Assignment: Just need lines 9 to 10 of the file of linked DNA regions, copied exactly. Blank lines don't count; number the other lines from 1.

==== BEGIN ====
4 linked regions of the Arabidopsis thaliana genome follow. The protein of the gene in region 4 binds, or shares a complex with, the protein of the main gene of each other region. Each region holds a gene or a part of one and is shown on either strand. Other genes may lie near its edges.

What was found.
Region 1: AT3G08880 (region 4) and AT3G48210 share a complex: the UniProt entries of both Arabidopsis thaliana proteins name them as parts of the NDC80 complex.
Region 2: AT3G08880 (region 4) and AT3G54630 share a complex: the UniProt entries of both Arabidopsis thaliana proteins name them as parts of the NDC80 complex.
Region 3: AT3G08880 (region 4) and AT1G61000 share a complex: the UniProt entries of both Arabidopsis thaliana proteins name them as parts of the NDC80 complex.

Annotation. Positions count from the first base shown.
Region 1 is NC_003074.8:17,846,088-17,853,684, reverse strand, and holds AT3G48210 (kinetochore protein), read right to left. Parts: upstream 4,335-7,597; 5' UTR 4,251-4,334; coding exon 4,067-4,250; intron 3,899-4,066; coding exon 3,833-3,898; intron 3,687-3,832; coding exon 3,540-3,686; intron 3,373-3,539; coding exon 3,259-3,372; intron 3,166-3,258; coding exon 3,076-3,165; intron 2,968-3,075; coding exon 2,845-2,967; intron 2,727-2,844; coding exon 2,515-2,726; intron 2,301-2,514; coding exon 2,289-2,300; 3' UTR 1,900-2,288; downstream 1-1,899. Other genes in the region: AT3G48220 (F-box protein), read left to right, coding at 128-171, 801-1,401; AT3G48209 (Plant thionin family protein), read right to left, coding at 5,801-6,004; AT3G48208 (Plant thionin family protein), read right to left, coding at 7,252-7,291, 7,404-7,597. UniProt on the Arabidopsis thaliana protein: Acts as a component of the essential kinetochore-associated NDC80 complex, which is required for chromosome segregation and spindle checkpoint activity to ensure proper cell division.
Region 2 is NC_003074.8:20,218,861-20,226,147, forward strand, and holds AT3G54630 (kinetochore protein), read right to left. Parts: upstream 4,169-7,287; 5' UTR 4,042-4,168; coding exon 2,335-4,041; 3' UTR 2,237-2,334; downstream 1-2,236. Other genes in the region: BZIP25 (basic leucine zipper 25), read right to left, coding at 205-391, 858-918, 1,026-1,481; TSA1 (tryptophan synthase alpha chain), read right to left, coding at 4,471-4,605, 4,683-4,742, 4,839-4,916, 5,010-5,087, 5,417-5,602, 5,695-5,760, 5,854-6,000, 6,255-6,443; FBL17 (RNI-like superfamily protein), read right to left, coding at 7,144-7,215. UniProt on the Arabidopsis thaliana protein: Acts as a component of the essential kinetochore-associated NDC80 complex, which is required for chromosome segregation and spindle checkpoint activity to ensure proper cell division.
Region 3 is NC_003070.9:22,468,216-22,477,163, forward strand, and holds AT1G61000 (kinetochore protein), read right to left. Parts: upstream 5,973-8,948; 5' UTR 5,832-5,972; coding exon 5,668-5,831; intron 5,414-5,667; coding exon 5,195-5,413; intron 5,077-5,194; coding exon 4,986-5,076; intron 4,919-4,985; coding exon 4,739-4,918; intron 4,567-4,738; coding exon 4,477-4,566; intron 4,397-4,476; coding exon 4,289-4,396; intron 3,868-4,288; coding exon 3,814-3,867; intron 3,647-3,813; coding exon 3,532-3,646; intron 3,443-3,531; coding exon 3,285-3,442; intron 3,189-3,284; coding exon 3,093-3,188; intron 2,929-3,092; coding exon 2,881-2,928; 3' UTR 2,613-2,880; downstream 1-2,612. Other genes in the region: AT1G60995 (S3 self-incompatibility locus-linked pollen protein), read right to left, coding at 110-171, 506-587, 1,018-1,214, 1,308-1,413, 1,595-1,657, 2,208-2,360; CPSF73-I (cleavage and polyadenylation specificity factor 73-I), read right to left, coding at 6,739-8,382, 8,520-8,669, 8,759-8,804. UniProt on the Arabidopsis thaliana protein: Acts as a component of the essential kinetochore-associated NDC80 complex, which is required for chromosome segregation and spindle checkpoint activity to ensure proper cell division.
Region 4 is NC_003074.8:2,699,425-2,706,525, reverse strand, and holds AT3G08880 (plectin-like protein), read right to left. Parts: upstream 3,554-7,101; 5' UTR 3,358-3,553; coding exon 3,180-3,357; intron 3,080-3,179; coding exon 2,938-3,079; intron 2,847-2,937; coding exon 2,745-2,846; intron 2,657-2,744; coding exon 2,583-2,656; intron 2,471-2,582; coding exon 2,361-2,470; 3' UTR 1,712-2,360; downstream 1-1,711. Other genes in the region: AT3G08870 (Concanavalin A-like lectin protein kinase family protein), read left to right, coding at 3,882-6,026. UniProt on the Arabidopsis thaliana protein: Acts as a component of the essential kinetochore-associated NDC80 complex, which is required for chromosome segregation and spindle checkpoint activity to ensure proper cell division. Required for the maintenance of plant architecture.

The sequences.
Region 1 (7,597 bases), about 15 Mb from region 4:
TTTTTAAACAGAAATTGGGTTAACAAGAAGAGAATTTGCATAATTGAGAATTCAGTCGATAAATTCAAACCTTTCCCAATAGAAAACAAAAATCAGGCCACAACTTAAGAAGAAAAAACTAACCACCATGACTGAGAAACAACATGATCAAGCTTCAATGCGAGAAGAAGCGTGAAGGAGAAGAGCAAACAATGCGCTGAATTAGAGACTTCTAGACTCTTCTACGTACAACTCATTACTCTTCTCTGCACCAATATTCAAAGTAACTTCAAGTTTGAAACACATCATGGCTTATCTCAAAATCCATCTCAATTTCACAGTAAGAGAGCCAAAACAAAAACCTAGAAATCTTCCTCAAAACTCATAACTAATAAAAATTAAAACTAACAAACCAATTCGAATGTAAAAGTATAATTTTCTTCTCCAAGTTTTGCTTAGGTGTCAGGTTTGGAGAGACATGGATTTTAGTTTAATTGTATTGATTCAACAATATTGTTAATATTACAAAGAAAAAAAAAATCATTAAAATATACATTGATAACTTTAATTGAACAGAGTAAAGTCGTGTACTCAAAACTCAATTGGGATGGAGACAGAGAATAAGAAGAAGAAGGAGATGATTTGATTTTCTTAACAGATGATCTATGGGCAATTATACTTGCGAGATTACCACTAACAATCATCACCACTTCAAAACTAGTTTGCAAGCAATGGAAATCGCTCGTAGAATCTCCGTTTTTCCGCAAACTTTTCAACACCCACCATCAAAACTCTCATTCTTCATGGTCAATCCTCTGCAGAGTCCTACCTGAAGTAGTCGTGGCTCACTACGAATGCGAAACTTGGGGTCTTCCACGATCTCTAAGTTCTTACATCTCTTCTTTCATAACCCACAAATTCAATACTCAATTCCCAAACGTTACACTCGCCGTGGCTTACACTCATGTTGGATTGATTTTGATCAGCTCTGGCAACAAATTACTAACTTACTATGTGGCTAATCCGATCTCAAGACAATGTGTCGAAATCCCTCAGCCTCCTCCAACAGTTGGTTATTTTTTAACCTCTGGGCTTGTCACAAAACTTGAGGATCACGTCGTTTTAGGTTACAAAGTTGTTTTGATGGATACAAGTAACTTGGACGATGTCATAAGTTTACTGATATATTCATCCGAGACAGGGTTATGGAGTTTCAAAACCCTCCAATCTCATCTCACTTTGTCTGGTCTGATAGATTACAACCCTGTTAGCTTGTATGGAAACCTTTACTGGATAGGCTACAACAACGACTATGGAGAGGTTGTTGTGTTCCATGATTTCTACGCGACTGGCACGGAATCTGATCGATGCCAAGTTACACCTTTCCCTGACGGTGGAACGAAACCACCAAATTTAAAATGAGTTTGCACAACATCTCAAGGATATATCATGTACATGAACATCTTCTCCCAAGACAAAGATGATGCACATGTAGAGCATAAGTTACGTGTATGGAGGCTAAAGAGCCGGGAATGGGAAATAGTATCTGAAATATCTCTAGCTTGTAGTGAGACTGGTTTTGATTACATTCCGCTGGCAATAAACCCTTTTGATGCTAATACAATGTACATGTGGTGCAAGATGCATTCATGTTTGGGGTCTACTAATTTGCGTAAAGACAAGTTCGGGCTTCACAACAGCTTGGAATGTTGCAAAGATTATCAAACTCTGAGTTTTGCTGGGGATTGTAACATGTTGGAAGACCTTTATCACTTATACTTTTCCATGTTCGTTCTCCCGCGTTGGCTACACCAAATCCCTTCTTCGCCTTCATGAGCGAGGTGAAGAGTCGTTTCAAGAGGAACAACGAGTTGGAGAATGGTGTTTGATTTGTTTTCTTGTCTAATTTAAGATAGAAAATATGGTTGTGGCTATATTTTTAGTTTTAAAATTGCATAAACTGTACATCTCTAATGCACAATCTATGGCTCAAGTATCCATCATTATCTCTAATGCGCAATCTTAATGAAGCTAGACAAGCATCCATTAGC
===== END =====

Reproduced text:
Region 3 is NC_003070.9:22,468,216-22,477,163, forward strand, and holds AT1G61000 (kinetochore protein), read right to left. Parts: upstream 5,973-8,948; 5' UTR 5,832-5,972; coding exon 5,668-5,831; intron 5,414-5,667; coding exon 5,195-5,413; intron 5,077-5,194; coding exon 4,986-5,076; intron 4,919-4,985; coding exon 4,739-4,918; intron 4,567-4,738; coding exon 4,477-4,566; intron 4,397-4,476; coding exon 4,289-4,396; intron 3,868-4,288; coding exon 3,814-3,867; intron 3,647-3,813; coding exon 3,532-3,646; intron 3,443-3,531; coding exon 3,285-3,442; intron 3,189-3,284; coding exon 3,093-3,188; intron 2,929-3,092; coding exon 2,881-2,928; 3' UTR 2,613-2,880; downstream 1-2,612. Other genes in the region: AT1G60995 (S3 self-incompatibility locus-linked pollen protein), read right to left, coding at 110-171, 506-587, 1,018-1,214, 1,308-1,413, 1,595-1,657, 2,208-2,360; CPSF73-I (cleavage and polyadenylation specificity factor 73-I), read right to left, coding at 6,739-8,382, 8,520-8,669, 8,759-8,804. UniProt on the Arabidopsis thaliana protein: Acts as a component of the essential kinetochore-associated NDC80 complex, which is required for chromosome segregation and spindle checkpoint activity to ensure proper cell division.
Region 4 is NC_003074.8:2,699,425-2,706,525, reverse strand, and holds AT3G08880 (plectin-like protein), read right to left. Parts: upstream 3,554-7,101; 5' UTR 3,358-3,553; coding exon 3,180-3,357; intron 3,080-3,179; coding exon 2,938-3,079; intron 2,847-2,937; coding exon 2,745-2,846; intron 2,657-2,744; coding exon 2,583-2,656; intron 2,471-2,582; coding exon 2,361-2,470; 3' UTR 1,712-2,360; downstream 1-1,711. Other genes in the region: AT3G08870 (Concanavalin A-like lectin protein kinase family protein), read left to right, coding at 3,882-6,026. UniProt on the Arabidopsis thaliana protein: Acts as a component of the essential kinetochore-associated NDC80 complex, which is required for chromosome segregation and spindle checkpoint activity to ensure proper cell division. Required for the maintenance of plant architecture.